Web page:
Shock “Therapy” Makes a Comeback.
If you’ve seen the riveting scene involving electroshock in Milos Forman’s famous movie, One Flew Over the Cuckoo’s Nest, you may remember Jack Nicholson violently shaking, moaning, and writhing in pain and discomfort, as if he was being given a seizure by mad scientists. Nicholson’s character lost all sense of self after being shocked. If you thought electroshock wasn’t used anymore, you’re wrong. Electroshock is still being used, but under a new name: It’s now called electroconvulsive therapy (ECT), and for the past few years it has been making a comeback.
Manufacturers of ECT devices are attempting to have them reclassified by the Food and Drug Administration (FDA)—which regulates drugs and medical devices in the United States—from Class III devices that “usually sustain or support life, are implanted, or present potential unreasonable risk of illness or injury,” to Class II, which includes, for instance, motorized wheelchairs, contact lens care products and condoms.
Critics of ECT claim that electroshock device manufacturers have never undertaken proper clinical studies to prove the devices are safe and effective, although such studies were ordered by the FDA way back in 1979.
Only those completely brainwashed by the mainstream media and medical profession would believe that a device running electrical current directly to the brain should be in the same legal regulatory category as a wheelchair. The establishment defends electroshock today as it has since the 1975 release of the blockbuster movie mentioned above.
In 1990, The New York Times blasted the film in an article noting “The Quiet Comeback of Electroshock Therapy,” stating “shock therapy has retained the tarnished image given it by Ken Kesey’s novel [One Flew Over the Cuckoo’s Nest]: dangerous, inhumane, and overused.”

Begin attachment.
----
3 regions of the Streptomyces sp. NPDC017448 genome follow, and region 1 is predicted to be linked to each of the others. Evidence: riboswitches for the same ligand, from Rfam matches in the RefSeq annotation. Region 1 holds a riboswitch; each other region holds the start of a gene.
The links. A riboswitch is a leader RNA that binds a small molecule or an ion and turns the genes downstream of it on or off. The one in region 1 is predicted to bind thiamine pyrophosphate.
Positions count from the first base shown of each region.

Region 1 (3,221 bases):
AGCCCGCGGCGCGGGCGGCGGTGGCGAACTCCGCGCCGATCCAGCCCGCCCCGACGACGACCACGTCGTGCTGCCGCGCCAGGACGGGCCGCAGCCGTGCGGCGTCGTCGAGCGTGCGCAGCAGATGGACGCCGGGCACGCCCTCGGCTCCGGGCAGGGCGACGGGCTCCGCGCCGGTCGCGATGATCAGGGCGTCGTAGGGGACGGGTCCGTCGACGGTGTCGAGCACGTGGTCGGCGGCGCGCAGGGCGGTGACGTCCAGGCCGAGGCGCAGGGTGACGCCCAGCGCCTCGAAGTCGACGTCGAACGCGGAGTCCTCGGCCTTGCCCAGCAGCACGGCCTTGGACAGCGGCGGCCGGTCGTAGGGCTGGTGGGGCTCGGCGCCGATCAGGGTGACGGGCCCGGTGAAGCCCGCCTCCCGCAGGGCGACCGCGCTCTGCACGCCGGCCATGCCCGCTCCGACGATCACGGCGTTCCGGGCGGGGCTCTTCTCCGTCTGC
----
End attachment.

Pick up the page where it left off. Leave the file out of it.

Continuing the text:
The technology hasn’t changed much since Italian psychiatrists in 1938 used electric shock to make pigs more docile prior to slaughter.
AMERICAN FREE PRESS spoke to John Breeding, Ph.D. who is a practicing psychologist in Austin, Texas and has been highly critical of electroshock therapy over the years. Breeding maintains the website “End of Shock” and is an activist for the Coalition to End Electroshock in Texas. He is also the author of the book, The Wildest Colts Make the Best Horses.
Even without thorough testing, we know that electroshock causes brain damage and memory loss, and may bring on cardiovascular complications, epilepsy, and, in some cases, death, according to Breeding. The medical establishment admits to death rates of one in 10,000 patients, but Breeding contends studies reveal the death rate is actually one in 200 patients. Even accepting the establishment’s number, electroshock is anything but safe.
Breeding states: “Electroshock is a psychiatric procedure that involves the production of a grand mal convulsion, similar to an epileptic seizure, by passing from 70 to upwards of 600 volts of electric current through the brain for one-half second to four seconds.”
In Cuckoo’s Nest, the public saw Jack Nicholson thrash in agony in response to shock therapy. But today, anesthetic, tranquilizing, and paralyzing drugs are used prior to ECT to minimize fear, pain, and the risk of violent muscle spasms that caused fractured bones, particularly in the spine, before the use of muscle paralyzing drugs, according to research from Breeding.
According to the Coalition to End Electroshock in Texas, the cost of a typical electroshock series for a hospitalized patient in the U.S. is between $50,000 and $75,000. Outpatient use, either in a hospital or psychiatrist’s office, runs $1,500 to $2,000 per session. Government and private insurance plans usually cover most, if not all, of the cost. Perhaps it’s not surprising that psychiatrists who specialize in electroshock often earn two to five times more per year than the average psychiatrist.